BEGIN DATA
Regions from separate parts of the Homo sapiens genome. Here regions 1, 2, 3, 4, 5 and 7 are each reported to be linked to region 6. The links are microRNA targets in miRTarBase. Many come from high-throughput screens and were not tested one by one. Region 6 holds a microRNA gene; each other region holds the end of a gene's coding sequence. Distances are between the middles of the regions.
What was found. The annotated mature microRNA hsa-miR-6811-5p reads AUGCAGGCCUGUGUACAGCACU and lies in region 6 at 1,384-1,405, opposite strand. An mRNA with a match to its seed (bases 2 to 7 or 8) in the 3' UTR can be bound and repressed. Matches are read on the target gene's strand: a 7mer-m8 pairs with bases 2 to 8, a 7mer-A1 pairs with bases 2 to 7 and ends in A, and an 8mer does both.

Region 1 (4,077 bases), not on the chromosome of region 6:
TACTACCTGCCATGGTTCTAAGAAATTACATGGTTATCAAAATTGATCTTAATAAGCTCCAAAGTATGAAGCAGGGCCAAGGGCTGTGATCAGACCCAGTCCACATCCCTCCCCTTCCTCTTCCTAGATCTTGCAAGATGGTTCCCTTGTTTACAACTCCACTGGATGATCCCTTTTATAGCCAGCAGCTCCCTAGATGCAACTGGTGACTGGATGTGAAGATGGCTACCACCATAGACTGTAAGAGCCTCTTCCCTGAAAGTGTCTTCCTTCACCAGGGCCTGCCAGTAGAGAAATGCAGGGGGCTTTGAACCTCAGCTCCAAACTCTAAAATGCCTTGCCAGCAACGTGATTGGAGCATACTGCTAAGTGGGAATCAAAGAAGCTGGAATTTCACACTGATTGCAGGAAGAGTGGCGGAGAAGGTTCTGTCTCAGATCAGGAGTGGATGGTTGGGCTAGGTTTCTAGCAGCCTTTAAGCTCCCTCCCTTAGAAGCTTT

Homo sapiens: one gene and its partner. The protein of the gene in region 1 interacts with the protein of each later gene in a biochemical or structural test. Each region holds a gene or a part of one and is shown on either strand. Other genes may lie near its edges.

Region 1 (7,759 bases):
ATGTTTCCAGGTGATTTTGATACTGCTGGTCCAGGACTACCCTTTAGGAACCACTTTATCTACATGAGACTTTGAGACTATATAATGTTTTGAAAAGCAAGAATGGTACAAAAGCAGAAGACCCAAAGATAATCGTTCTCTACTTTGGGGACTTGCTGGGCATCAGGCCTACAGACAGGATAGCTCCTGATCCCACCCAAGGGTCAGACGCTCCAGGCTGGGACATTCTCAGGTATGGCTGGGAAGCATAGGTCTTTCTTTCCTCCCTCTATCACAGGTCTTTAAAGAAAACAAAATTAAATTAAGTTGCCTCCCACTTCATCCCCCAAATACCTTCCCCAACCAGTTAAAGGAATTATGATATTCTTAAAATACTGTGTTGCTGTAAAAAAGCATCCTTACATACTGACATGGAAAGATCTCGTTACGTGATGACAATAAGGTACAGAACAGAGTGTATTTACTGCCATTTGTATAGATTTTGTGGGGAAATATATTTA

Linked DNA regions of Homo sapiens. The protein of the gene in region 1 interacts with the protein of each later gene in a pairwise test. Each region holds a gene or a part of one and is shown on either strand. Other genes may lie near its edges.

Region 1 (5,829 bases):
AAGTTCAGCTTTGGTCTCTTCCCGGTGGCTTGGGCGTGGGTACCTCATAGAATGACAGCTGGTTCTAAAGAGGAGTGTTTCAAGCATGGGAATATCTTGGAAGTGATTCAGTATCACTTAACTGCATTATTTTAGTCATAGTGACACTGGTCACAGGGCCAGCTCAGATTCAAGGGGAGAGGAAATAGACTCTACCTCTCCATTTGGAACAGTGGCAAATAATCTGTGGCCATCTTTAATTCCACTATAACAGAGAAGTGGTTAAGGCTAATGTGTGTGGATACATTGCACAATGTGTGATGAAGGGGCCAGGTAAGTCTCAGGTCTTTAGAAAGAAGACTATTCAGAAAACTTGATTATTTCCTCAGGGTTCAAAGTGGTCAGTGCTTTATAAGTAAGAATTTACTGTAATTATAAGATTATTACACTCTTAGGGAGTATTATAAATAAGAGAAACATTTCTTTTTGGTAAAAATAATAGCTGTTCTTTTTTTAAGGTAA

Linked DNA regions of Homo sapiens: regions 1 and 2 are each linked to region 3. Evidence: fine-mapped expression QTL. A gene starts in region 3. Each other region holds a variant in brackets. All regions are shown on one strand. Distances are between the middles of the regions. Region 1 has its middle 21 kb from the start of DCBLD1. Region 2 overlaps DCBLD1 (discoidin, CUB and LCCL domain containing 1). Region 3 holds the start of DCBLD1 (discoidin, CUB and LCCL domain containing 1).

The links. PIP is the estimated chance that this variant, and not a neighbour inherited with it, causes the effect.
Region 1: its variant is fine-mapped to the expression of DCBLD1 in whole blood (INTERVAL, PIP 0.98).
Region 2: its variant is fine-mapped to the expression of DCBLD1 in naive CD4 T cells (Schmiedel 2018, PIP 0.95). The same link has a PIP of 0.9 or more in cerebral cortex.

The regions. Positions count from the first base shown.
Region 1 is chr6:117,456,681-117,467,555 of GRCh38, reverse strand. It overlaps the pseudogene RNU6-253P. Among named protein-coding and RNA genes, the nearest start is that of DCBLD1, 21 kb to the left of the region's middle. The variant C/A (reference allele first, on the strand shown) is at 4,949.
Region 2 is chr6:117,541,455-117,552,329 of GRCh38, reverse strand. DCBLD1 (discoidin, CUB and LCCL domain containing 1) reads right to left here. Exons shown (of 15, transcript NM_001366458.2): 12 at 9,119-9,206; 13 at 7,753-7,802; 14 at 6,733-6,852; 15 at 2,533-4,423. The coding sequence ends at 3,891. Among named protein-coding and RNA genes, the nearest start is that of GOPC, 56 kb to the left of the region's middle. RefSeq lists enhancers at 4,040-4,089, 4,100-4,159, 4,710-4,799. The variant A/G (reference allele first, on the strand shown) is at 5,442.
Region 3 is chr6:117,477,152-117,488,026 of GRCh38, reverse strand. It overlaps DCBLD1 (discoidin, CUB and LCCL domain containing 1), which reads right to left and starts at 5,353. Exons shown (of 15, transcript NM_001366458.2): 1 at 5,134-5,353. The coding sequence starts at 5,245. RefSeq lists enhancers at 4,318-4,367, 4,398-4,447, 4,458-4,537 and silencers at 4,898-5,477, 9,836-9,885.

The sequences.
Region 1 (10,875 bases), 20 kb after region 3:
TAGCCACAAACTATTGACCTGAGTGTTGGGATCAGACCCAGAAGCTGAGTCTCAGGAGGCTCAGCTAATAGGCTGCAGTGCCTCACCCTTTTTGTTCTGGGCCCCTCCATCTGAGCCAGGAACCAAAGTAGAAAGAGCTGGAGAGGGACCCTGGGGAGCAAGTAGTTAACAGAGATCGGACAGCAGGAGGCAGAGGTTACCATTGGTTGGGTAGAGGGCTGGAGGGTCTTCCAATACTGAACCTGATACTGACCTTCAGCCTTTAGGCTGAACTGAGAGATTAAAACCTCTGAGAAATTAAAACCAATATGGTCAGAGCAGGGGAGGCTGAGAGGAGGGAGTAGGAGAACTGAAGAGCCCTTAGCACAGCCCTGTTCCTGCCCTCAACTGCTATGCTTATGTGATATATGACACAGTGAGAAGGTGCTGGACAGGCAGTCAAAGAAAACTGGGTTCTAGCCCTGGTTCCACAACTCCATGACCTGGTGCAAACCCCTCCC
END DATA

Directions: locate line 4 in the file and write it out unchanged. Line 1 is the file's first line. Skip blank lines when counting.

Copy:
TACTACCTGCCATGGTTCTAAGAAATTACATGGTTATCAAAATTGATCTTAATAAGCTCCAAAGTATGAAGCAGGGCCAAGGGCTGTGATCAGACCCAGTCCACATCCCTCCCCTTCCTCTTCCTAGATCTTGCAAGATGGTTCCCTTGTTTACAACTCCACTGGATGATCCCTTTTATAGCCAGCAGCTCCCTAGATGCAACTGGTGACTGGATGTGAAGATGGCTACCACCATAGACTGTAAGAGCCTCTTCCCTGAAAGTGTCTTCCTTCACCAGGGCCTGCCAGTAGAGAAATGCAGGGGGCTTTGAACCTCAGCTCCAAACTCTAAAATGCCTTGCCAGCAACGTGATTGGAGCATACTGCTAAGTGGGAATCAAAGAAGCTGGAATTTCACACTGATTGCAGGAAGAGTGGCGGAGAAGGTTCTGTCTCAGATCAGGAGTGGATGGTTGGGCTAGGTTTCTAGCAGCCTTTAAGCTCCCTCCCTTAGAAGCTTT